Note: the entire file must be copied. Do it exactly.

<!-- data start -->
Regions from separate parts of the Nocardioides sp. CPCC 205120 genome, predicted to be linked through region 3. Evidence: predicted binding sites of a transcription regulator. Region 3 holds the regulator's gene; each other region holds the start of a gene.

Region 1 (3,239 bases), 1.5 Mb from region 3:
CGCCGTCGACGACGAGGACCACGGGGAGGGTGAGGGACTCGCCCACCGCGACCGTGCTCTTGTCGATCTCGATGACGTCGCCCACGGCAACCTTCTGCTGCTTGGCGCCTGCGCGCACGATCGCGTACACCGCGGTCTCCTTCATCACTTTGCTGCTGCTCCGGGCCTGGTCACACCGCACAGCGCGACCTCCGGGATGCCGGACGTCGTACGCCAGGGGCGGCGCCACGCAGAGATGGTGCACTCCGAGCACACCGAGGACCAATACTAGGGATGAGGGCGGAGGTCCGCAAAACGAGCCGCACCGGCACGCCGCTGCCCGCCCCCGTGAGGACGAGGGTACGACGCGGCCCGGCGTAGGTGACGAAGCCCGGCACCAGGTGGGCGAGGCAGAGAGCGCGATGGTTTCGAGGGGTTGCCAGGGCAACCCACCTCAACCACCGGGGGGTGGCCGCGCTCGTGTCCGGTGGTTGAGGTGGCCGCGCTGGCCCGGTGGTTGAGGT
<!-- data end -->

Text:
Regions from separate parts of the Nocardioides sp. CPCC 205120 genome, predicted to be linked through region 3. Evidence: predicted binding sites of a transcription regulator. Region 3 holds the regulator's gene; each other region holds the start of a gene.

Region 1 (3,239 bases), 1.5 Mb from region 3:
CGCCGTCGACGACGAGGACCACGGGGAGGGTGAGGGACTCGCCCACCGCGACCGTGCTCTTGTCGATCTCGATGACGTCGCCCACGGCAACCTTCTGCTGCTTGGCGCCTGCGCGCACGATCGCGTACACCGCGGTCTCCTTCATCACTTTGCTGCTGCTCCGGGCCTGGTCACACCGCACAGCGCGACCTCCGGGATGCCGGACGTCGTACGCCAGGGGCGGCGCCACGCAGAGATGGTGCACTCCGAGCACACCGAGGACCAATACTAGGGATGAGGGCGGAGGTCCGCAAAACGAGCCGCACCGGCACGCCGCTGCCCGCCCCCGTGAGGACGAGGGTACGACGCGGCCCGGCGTAGGTGACGAAGCCCGGCACCAGGTGGGCGAGGCAGAGAGCGCGATGGTTTCGAGGGGTTGCCAGGGCAACCCACCTCAACCACCGGGGGGTGGCCGCGCTCGTGTCCGGTGGTTGAGGTGGCCGCGCTGGCCCGGTGGTTGAGGT